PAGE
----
Connections: Unsubscribe

For as long as email has been an everyday occupation, I have been in the habit of trying to rid myself of unwanted electronic communications by labeling incoming junk as “junk,” and vaguely sort of expecting and hoping that my laptop email program would eventually catch my drift and start recognizing and blocking the senders. I thought I was exercising the patience of Job as I waited for the email program to learn to do this. Somehow, the computer never did catch on, but I’ve been doing this for, oh, maybe 20 years now. Don’t laugh.

Some of my misapprehension about how these things work relates to the fact that, oddly enough, I actually was an early adapter of computers in the workplace, and I still apparently have one foot in the distant digital past, when anything seemed possible and none of the commands used were really intuitive. About a million years ago — could it have been the 1980s? — we started using desktop computers here at The Star for what we used to call “word processing,” a term, now that I think of it, that has just about gone into the graveyard of antiquated words like “hose” for stockings or “valise” for suitcase. The program was called XyWrite, and I remember distinctly how I had to convince my colleagues because some thought we would never be able to edit copy without typewriters and grease pencils.

How long ago that now seems; today, computer programs are so much smarter but also exponentially more complicated, and the truth is I have become computer-challenged.

It took a friend, who happens to be an excellent teacher, to set me straight about unwanted emails. Although I hadn’t asked for help, she noticed that I seemed to be crushed under an avalanche of spam and ads and junk newsletters, and explained that the way to avoid recurring them was to “unsubscribe.”

Of course, I had heard about unsubscribing, but never tried it, I guess, because in my admittedly old-fashioned way of thinking you couldn’t unsubscribe from something you hadn’t knowingly subscribed to in the first place, and I couldn’t remember ever having subscribed to an email list for anything, ever. My tutor explained that every time I buy something online, my email address is added to marketing databases and that the same thing occurs every time I sign an online petition.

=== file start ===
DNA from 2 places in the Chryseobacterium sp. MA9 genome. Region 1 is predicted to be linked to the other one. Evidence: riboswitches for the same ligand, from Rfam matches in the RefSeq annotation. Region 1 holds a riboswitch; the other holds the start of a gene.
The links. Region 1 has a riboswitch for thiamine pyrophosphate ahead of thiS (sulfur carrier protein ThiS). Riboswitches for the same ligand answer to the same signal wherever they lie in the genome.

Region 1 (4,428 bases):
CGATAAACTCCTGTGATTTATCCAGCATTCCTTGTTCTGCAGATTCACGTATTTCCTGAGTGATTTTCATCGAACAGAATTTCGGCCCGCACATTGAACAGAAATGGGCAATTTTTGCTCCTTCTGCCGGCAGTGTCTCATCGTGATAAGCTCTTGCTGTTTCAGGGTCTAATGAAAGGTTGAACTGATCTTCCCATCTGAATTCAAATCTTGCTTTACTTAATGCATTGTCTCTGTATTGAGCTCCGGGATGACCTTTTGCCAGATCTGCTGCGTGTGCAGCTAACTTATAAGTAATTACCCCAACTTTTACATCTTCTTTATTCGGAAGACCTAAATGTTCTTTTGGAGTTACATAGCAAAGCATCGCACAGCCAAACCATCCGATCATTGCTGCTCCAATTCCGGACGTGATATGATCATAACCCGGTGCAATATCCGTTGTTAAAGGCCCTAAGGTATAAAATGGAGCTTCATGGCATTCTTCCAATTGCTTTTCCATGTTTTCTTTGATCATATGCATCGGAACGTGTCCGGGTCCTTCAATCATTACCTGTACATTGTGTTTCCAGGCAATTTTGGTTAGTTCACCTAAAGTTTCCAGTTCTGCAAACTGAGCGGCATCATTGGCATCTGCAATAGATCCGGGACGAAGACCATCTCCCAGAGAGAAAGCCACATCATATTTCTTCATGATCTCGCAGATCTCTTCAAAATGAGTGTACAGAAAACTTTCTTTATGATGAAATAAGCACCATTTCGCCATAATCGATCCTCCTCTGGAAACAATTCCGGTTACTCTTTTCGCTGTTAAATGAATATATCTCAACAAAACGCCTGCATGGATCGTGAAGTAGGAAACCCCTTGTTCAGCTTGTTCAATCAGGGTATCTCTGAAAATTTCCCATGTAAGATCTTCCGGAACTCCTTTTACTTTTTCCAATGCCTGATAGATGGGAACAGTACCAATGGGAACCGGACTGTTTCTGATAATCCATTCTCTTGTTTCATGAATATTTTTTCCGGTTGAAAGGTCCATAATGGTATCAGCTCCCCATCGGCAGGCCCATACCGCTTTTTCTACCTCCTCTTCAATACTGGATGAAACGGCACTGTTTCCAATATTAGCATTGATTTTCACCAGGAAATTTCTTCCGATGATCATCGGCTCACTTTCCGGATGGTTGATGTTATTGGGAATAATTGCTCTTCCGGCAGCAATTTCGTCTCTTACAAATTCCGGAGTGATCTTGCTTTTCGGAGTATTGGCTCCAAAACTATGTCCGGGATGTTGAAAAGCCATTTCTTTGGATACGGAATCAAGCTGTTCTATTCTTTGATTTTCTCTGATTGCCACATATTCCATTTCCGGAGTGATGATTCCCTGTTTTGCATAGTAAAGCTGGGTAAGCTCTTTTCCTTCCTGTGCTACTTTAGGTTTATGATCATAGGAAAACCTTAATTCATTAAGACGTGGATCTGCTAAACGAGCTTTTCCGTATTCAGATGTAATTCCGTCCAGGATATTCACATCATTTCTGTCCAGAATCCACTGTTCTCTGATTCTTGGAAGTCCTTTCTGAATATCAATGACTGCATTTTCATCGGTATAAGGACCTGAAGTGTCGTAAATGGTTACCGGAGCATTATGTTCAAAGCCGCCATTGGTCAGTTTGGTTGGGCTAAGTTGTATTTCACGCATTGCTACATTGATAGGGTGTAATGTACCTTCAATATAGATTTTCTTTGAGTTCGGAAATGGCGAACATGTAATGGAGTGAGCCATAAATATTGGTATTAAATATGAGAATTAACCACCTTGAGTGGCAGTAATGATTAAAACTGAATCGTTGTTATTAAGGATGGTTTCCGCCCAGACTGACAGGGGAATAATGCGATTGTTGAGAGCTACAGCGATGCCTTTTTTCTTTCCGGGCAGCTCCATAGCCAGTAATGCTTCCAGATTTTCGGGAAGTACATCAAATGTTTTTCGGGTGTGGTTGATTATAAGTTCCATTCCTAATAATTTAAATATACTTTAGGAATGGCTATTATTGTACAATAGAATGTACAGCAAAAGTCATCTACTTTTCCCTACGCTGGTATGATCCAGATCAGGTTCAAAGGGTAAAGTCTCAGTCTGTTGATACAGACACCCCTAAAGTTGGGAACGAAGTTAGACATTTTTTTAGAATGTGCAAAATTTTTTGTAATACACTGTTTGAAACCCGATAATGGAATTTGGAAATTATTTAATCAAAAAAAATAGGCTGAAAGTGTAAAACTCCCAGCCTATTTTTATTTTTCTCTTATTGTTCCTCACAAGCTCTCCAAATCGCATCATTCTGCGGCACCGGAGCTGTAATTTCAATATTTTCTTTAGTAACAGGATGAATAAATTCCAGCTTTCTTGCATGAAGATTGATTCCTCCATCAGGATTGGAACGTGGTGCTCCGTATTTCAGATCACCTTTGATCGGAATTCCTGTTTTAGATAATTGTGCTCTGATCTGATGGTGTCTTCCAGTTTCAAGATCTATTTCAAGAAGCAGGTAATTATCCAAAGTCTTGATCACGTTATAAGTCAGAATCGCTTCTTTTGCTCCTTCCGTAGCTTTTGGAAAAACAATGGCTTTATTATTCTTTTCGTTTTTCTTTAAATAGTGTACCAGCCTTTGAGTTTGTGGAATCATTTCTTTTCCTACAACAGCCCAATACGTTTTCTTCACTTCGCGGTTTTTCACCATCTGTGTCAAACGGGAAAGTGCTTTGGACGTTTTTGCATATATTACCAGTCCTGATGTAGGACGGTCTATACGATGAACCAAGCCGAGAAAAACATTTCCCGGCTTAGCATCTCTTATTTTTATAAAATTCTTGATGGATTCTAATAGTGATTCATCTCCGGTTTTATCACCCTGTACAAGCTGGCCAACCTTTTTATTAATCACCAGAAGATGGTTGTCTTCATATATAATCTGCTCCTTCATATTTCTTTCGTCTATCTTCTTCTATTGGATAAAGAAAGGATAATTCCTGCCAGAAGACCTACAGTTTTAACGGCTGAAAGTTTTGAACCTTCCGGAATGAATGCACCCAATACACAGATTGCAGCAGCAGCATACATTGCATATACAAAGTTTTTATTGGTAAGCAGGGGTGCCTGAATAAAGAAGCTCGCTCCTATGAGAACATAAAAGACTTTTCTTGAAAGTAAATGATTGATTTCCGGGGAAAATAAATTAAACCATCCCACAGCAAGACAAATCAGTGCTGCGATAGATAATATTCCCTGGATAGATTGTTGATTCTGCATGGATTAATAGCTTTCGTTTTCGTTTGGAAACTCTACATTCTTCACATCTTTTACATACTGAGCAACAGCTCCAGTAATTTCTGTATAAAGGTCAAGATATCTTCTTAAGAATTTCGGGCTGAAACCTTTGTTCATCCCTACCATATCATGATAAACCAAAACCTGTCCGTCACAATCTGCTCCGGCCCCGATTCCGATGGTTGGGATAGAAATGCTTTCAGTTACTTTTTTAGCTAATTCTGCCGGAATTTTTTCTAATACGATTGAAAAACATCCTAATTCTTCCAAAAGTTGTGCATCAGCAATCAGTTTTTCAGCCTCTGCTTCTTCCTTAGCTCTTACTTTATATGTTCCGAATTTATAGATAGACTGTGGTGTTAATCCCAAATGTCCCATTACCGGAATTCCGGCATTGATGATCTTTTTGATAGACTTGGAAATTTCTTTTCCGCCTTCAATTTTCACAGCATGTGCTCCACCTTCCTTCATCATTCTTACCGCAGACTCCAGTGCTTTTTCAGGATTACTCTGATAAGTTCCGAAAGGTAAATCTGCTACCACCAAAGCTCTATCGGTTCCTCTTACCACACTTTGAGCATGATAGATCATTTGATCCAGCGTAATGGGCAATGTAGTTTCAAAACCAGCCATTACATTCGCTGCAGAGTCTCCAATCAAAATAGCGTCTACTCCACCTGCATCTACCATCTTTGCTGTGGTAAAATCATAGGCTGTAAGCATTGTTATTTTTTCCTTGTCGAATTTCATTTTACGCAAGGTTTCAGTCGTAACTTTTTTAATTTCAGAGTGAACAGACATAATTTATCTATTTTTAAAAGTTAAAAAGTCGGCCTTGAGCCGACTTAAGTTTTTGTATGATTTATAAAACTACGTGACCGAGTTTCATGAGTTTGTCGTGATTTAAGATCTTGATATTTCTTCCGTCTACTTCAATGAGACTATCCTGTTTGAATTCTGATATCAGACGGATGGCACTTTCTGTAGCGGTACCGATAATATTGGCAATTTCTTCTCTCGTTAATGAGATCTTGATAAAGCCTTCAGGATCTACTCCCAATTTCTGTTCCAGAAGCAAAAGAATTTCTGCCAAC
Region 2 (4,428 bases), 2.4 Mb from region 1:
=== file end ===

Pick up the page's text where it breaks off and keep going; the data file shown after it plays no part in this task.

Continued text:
And, no, she patiently continued, a computer email program does not simply take it upon itself to accumulate a file of junk clicks and use it as a “please block” list. Social media these days may be keeping detailed records of everything we view or “like,” or do, but that doesn’t mean email systems are programmed to read your mind.

Wow! In the week following her advice, I have been unsubscribing with wanton abandon all over the place. Despite the fact that email marketers seem to be in league to make it difficult by hiding the word in teeny, tiny type, I have become an unsubscribe champion. My inbox has never looked so neat.

This morning I found myself wondering if perhaps the computer was keeping track of all my unsubscribing for me, in some sort of handy hidden list that I could unearth and point to as I bragged about my unsubscribing prowess. . . . Oops! There I go again.